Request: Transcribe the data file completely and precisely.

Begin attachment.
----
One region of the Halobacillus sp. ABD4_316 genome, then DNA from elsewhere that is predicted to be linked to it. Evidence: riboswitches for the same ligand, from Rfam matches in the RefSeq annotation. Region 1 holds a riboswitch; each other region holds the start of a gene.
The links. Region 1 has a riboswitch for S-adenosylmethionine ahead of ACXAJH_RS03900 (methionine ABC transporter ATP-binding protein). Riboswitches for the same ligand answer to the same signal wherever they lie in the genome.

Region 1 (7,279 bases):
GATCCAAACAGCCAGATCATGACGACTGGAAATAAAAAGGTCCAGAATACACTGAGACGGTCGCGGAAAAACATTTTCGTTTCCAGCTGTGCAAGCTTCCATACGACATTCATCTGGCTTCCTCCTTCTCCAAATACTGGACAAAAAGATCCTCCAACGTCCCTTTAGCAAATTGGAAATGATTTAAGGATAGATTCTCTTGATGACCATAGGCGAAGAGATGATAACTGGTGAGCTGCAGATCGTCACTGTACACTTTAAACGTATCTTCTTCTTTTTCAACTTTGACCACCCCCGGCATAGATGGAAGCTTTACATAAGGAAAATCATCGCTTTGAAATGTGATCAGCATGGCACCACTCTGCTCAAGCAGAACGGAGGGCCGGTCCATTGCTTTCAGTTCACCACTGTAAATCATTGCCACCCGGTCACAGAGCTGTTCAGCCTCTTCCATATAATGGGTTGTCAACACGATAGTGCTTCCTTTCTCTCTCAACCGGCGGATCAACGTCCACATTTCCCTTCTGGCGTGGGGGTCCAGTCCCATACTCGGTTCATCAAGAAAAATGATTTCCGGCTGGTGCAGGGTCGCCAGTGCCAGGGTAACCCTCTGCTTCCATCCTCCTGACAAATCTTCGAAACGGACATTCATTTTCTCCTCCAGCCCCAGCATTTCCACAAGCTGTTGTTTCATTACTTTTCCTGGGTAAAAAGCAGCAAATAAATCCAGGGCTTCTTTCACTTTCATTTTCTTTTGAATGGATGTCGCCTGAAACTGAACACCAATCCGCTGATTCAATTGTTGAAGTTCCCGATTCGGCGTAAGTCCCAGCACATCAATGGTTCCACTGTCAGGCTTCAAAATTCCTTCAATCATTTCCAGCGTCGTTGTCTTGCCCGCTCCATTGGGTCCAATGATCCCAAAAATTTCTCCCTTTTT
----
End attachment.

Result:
One region of the Halobacillus sp. ABD4_316 genome, then DNA from elsewhere that is predicted to be linked to it. Evidence: riboswitches for the same ligand, from Rfam matches in the RefSeq annotation. Region 1 holds a riboswitch; each other region holds the start of a gene.
The links. Region 1 has a riboswitch for S-adenosylmethionine ahead of ACXAJH_RS03900 (methionine ABC transporter ATP-binding protein). Riboswitches for the same ligand answer to the same signal wherever they lie in the genome.

Region 1 (7,279 bases):
GATCCAAACAGCCAGATCATGACGACTGGAAATAAAAAGGTCCAGAATACACTGAGACGGTCGCGGAAAAACATTTTCGTTTCCAGCTGTGCAAGCTTCCATACGACATTCATCTGGCTTCCTCCTTCTCCAAATACTGGACAAAAAGATCCTCCAACGTCCCTTTAGCAAATTGGAAATGATTTAAGGATAGATTCTCTTGATGACCATAGGCGAAGAGATGATAACTGGTGAGCTGCAGATCGTCACTGTACACTTTAAACGTATCTTCTTCTTTTTCAACTTTGACCACCCCCGGCATAGATGGAAGCTTTACATAAGGAAAATCATCGCTTTGAAATGTGATCAGCATGGCACCACTCTGCTCAAGCAGAACGGAGGGCCGGTCCATTGCTTTCAGTTCACCACTGTAAATCATTGCCACCCGGTCACAGAGCTGTTCAGCCTCTTCCATATAATGGGTTGTCAACACGATAGTGCTTCCTTTCTCTCTCAACCGGCGGATCAACGTCCACATTTCCCTTCTGGCGTGGGGGTCCAGTCCCATACTCGGTTCATCAAGAAAAATGATTTCCGGCTGGTGCAGGGTCGCCAGTGCCAGGGTAACCCTCTGCTTCCATCCTCCTGACAAATCTTCGAAACGGACATTCATTTTCTCCTCCAGCCCCAGCATTTCCACAAGCTGTTGTTTCATTACTTTTCCTGGGTAAAAAGCAGCAAATAAATCCAGGGCTTCTTTCACTTTCATTTTCTTTTGAATGGATGTCGCCTGAAACTGAACACCAATCCGCTGATTCAATTGTTGAAGTTCCCGATTCGGCGTAAGTCCCAGCACATCAATGGTTCCACTGTCAGGCTTCAAAATTCCTTCAATCATTTCCAGCGTCGTTGTCTTGCCCGCTCCATTGGGTCCAATGATCCCAAAAATTTCTCCCTTTTT